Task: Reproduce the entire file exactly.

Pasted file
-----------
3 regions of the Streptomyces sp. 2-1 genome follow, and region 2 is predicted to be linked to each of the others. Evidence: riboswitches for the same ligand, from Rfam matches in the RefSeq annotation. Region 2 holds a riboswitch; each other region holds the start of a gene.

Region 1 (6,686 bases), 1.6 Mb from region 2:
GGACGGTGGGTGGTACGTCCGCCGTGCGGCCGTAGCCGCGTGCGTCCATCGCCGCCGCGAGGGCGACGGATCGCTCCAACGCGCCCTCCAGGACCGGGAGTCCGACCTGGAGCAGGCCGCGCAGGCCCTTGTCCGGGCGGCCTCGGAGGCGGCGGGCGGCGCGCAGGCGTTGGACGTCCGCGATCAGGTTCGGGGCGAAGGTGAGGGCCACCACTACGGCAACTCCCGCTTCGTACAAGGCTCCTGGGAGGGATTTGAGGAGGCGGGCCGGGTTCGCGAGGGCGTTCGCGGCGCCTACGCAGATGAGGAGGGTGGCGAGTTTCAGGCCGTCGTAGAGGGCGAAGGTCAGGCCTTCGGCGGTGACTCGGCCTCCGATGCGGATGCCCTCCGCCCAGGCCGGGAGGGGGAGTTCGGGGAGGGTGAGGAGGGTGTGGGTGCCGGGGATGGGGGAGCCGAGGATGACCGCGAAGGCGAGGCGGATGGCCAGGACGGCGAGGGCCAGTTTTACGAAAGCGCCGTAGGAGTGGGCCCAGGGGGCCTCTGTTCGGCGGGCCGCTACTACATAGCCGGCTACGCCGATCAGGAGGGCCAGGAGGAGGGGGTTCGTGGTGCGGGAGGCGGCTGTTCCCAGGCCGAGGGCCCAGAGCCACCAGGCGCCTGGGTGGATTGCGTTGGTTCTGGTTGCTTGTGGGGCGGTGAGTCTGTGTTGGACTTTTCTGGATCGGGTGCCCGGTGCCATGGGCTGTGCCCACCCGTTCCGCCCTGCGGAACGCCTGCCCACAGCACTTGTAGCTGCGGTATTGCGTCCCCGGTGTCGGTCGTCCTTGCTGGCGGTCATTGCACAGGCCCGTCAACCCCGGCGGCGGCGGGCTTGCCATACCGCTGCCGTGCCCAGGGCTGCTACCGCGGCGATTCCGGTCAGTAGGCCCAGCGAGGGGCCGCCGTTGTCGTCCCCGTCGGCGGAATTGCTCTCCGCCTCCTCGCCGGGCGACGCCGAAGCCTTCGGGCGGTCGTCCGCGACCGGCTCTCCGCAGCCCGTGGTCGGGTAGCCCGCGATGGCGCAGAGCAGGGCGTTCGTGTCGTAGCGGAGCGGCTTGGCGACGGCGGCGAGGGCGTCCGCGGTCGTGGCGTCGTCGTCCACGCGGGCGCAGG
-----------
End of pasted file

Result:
3 regions of the Streptomyces sp. 2-1 genome follow, and region 2 is predicted to be linked to each of the others. Evidence: riboswitches for the same ligand, from Rfam matches in the RefSeq annotation. Region 2 holds a riboswitch; each other region holds the start of a gene.

Region 1 (6,686 bases), 1.6 Mb from region 2:
GGACGGTGGGTGGTACGTCCGCCGTGCGGCCGTAGCCGCGTGCGTCCATCGCCGCCGCGAGGGCGACGGATCGCTCCAACGCGCCCTCCAGGACCGGGAGTCCGACCTGGAGCAGGCCGCGCAGGCCCTTGTCCGGGCGGCCTCGGAGGCGGCGGGCGGCGCGCAGGCGTTGGACGTCCGCGATCAGGTTCGGGGCGAAGGTGAGGGCCACCACTACGGCAACTCCCGCTTCGTACAAGGCTCCTGGGAGGGATTTGAGGAGGCGGGCCGGGTTCGCGAGGGCGTTCGCGGCGCCTACGCAGATGAGGAGGGTGGCGAGTTTCAGGCCGTCGTAGAGGGCGAAGGTCAGGCCTTCGGCGGTGACTCGGCCTCCGATGCGGATGCCCTCCGCCCAGGCCGGGAGGGGGAGTTCGGGGAGGGTGAGGAGGGTGTGGGTGCCGGGGATGGGGGAGCCGAGGATGACCGCGAAGGCGAGGCGGATGGCCAGGACGGCGAGGGCCAGTTTTACGAAAGCGCCGTAGGAGTGGGCCCAGGGGGCCTCTGTTCGGCGGGCCGCTACTACATAGCCGGCTACGCCGATCAGGAGGGCCAGGAGGAGGGGGTTCGTGGTGCGGGAGGCGGCTGTTCCCAGGCCGAGGGCCCAGAGCCACCAGGCGCCTGGGTGGATTGCGTTGGTTCTGGTTGCTTGTGGGGCGGTGAGTCTGTGTTGGACTTTTCTGGATCGGGTGCCCGGTGCCATGGGCTGTGCCCACCCGTTCCGCCCTGCGGAACGCCTGCCCACAGCACTTGTAGCTGCGGTATTGCGTCCCCGGTGTCGGTCGTCCTTGCTGGCGGTCATTGCACAGGCCCGTCAACCCCGGCGGCGGCGGGCTTGCCATACCGCTGCCGTGCCCAGGGCTGCTACCGCGGCGATTCCGGTCAGTAGGCCCAGCGAGGGGCCGCCGTTGTCGTCCCCGTCGGCGGAATTGCTCTCCGCCTCCTCGCCGGGCGACGCCGAAGCCTTCGGGCGGTCGTCCGCGACCGGCTCTCCGCAGCCCGTGGTCGGGTAGCCCGCGATGGCGCAGAGCAGGGCGTTCGTGTCGTAGCGGAGCGGCTTGGCGACGGCGGCGAGGGCGTCCGCGGTCGTGGCGTCGTCGTCCACGCGGGCGCAGG